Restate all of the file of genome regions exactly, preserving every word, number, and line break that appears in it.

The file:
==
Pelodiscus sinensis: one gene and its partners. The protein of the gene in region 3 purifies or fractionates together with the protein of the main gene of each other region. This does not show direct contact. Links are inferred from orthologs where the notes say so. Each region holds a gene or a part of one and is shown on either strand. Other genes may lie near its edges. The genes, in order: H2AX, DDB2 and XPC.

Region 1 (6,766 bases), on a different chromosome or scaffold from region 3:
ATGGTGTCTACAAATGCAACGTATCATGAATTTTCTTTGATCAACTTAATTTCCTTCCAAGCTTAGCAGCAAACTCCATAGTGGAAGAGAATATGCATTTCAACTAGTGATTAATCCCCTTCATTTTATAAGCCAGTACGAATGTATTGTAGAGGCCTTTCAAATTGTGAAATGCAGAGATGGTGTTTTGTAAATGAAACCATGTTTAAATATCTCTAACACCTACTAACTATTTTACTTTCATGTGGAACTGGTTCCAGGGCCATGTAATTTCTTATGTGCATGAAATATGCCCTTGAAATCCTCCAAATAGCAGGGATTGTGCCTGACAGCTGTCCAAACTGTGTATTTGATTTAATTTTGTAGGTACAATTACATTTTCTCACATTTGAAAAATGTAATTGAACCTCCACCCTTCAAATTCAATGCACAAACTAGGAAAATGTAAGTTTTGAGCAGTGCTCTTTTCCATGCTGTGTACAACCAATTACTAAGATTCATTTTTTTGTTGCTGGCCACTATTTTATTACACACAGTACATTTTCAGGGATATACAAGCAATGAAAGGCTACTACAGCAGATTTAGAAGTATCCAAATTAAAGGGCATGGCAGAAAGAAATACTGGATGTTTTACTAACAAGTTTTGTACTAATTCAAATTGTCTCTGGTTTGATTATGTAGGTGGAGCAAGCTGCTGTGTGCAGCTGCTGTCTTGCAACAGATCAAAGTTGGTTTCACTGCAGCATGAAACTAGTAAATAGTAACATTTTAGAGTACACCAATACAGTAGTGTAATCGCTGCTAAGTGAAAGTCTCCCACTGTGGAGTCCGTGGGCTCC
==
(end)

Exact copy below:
Pelodiscus sinensis: one gene and its partners. The protein of the gene in region 3 purifies or fractionates together with the protein of the main gene of each other region. This does not show direct contact. Links are inferred from orthologs where the notes say so. Each region holds a gene or a part of one and is shown on either strand. Other genes may lie near its edges. The genes, in order: H2AX, DDB2 and XPC.

Region 1 (6,766 bases), on a different chromosome or scaffold from region 3:
ATGGTGTCTACAAATGCAACGTATCATGAATTTTCTTTGATCAACTTAATTTCCTTCCAAGCTTAGCAGCAAACTCCATAGTGGAAGAGAATATGCATTTCAACTAGTGATTAATCCCCTTCATTTTATAAGCCAGTACGAATGTATTGTAGAGGCCTTTCAAATTGTGAAATGCAGAGATGGTGTTTTGTAAATGAAACCATGTTTAAATATCTCTAACACCTACTAACTATTTTACTTTCATGTGGAACTGGTTCCAGGGCCATGTAATTTCTTATGTGCATGAAATATGCCCTTGAAATCCTCCAAATAGCAGGGATTGTGCCTGACAGCTGTCCAAACTGTGTATTTGATTTAATTTTGTAGGTACAATTACATTTTCTCACATTTGAAAAATGTAATTGAACCTCCACCCTTCAAATTCAATGCACAAACTAGGAAAATGTAAGTTTTGAGCAGTGCTCTTTTCCATGCTGTGTACAACCAATTACTAAGATTCATTTTTTTGTTGCTGGCCACTATTTTATTACACACAGTACATTTTCAGGGATATACAAGCAATGAAAGGCTACTACAGCAGATTTAGAAGTATCCAAATTAAAGGGCATGGCAGAAAGAAATACTGGATGTTTTACTAACAAGTTTTGTACTAATTCAAATTGTCTCTGGTTTGATTATGTAGGTGGAGCAAGCTGCTGTGTGCAGCTGCTGTCTTGCAACAGATCAAAGTTGGTTTCACTGCAGCATGAAACTAGTAAATAGTAACATTTTAGAGTACACCAATACAGTAGTGTAATCGCTGCTAAGTGAAAGTCTCCCACTGTGGAGTCCGTGGGCTCC